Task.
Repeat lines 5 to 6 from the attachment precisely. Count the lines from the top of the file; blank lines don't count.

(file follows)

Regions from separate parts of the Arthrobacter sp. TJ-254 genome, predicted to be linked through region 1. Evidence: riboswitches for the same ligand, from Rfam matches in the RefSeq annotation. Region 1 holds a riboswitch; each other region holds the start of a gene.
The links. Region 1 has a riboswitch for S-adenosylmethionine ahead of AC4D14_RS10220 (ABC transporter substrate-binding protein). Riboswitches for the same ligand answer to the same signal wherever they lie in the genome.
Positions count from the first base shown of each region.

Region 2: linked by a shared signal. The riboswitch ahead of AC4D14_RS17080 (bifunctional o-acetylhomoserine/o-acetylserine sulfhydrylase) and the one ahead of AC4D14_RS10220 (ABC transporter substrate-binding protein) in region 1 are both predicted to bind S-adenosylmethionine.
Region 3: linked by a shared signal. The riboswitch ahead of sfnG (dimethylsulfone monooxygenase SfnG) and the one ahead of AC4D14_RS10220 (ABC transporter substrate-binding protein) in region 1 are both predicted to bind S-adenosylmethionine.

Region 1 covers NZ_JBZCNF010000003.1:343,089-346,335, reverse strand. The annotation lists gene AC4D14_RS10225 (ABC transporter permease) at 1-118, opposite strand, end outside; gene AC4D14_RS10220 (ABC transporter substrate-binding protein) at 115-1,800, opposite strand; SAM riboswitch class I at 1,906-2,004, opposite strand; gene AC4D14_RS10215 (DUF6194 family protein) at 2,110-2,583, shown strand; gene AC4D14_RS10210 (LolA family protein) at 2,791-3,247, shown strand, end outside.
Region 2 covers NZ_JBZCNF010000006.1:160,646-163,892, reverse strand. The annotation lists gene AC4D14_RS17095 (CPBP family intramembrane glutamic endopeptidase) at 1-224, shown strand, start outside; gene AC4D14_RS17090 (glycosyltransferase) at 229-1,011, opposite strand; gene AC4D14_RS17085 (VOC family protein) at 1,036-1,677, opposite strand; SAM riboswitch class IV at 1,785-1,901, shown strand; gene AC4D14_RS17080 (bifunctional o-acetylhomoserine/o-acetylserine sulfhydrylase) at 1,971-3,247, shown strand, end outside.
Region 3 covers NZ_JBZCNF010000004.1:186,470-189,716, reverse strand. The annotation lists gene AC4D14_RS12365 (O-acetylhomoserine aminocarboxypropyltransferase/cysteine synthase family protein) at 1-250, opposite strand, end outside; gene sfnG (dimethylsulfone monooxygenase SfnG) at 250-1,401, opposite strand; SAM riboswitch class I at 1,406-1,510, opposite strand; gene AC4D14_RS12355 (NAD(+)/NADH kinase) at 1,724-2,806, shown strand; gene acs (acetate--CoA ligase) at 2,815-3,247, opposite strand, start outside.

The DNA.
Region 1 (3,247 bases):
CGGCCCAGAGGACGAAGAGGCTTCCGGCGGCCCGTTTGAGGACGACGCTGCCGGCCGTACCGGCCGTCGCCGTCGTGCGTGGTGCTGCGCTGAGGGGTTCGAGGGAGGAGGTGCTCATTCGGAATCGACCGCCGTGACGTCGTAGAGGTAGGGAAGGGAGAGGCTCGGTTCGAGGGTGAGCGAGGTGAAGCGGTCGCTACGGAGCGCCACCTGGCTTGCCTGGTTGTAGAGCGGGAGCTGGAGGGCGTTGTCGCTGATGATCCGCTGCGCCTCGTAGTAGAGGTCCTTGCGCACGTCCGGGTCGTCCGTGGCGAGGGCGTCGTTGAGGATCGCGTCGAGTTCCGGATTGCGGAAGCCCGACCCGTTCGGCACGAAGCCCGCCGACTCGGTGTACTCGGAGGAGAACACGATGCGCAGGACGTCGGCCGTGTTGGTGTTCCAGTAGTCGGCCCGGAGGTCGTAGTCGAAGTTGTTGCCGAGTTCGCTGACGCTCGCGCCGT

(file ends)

Region 3: linked by a shared signal. The riboswitch ahead of sfnG (dimethylsulfone monooxygenase SfnG) and the one ahead of AC4D14_RS10220 (ABC transporter substrate-binding protein) in region 1 are both predicted to bind S-adenosylmethionine.

Region 1 covers NZ_JBZCNF010000003.1:343,089-346,335, reverse strand. The annotation lists gene AC4D14_RS10225 (ABC transporter permease) at 1-118, opposite strand, end outside; gene AC4D14_RS10220 (ABC transporter substrate-binding protein) at 115-1,800, opposite strand; SAM riboswitch class I at 1,906-2,004, opposite strand; gene AC4D14_RS10215 (DUF6194 family protein) at 2,110-2,583, shown strand; gene AC4D14_RS10210 (LolA family protein) at 2,791-3,247, shown strand, end outside.